|Withanage, G S - OSAKA UNIV, OSAKA, JAPAN|
|Sasai, K - OSAKA, UNIV, OSAKA, JAPAN|
|Fukata, T - OSAKA UNIV, OSAKA, JAPAN|
|Miyamoto, T - OSAKA UNIV, OSAKA, JAPAN|
|Baba, E - OSAKA, JAPAN|
Submitted to: Veterinary Immunology and Immunopathology
Publication Type: Peer Reviewed Journal
Publication Acceptance Date: June 12, 1999
Publication Date: N/A
Interpretive Summary: Understanding host immune response to enteric pathogens such as Salmonella is becoming important since Salmonella contaminated meat products can affect public health. In this study, ARS scientist collaborated with scientists at Osaka University in Japan to investigate the local immune response to Salmonella infection. The results showed that host lymphocytes, which are present in the reproductive immune system, play an important role in host resistance against Salmonella infection. These findings provide important basic information concerning Salmonella infection in poultry and will lay groundwork for future development of immunological control strategy against Salmonellosis.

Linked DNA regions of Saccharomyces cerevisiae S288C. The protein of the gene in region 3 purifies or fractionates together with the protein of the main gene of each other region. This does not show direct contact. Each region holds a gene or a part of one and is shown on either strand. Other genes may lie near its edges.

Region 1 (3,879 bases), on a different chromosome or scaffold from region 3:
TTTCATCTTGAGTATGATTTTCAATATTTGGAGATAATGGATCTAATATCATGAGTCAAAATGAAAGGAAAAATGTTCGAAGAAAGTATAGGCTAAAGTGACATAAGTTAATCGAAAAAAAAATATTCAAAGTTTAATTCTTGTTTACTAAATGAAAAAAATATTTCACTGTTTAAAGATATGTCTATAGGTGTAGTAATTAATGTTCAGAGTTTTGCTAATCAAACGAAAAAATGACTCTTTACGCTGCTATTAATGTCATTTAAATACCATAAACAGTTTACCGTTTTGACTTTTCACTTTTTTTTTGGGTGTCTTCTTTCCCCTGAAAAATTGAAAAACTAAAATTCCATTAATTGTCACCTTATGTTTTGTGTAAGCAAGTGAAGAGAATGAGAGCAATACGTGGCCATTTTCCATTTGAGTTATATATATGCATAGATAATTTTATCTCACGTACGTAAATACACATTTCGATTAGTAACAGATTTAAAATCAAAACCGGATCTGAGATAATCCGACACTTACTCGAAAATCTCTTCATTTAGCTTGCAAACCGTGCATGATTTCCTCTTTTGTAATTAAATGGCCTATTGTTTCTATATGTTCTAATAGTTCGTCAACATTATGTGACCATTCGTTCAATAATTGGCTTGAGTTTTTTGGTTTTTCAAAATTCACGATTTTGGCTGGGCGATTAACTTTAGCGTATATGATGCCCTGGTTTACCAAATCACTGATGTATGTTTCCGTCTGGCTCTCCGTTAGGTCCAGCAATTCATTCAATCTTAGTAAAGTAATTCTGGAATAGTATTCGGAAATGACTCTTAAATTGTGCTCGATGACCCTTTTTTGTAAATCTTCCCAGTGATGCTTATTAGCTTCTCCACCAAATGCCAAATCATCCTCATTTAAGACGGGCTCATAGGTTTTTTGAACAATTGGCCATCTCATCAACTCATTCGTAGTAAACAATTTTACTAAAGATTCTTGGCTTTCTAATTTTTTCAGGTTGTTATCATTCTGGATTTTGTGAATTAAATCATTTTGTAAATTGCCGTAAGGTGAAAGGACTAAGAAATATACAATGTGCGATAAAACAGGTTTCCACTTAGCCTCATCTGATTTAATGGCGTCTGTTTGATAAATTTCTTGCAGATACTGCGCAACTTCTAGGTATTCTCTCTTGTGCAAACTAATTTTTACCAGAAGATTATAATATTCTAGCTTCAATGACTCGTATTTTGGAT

Technical Abstract: Subsets of T lymphocytes, B. lymphocytes and macrophages in the ovaries and oviducts of laying hens were enumerated by immunohistochemistry after intravenous inoculation with Salmonella enteritidis. Almost all T cell subsets in the ovaries and different regions of the oviduct increased in number at 7 days post-inoculation and reached a peak by day 10. This T cell surge was followed by a peak in B cell numbers at day 14. The number of macrophages declined initially but recovered to preinoculation levels by day 21. At day 21, the numbers of T and B cells also returned to normal levels, except for IgG B cells in the infundibulum, isthmus, and vagina where they remained consistently elevated. The T and B cell proliferation at 10-14 days post- inoculation immediately proceeded a decline in recoverable S. enteritidis from the reproductive tract beginning at day 14 suggesting that these lymphocytes play a major role in the local immune response S. enteritidis. The Salmonella-oviduct model will be useful for future studies on local immunity to various infectious agents.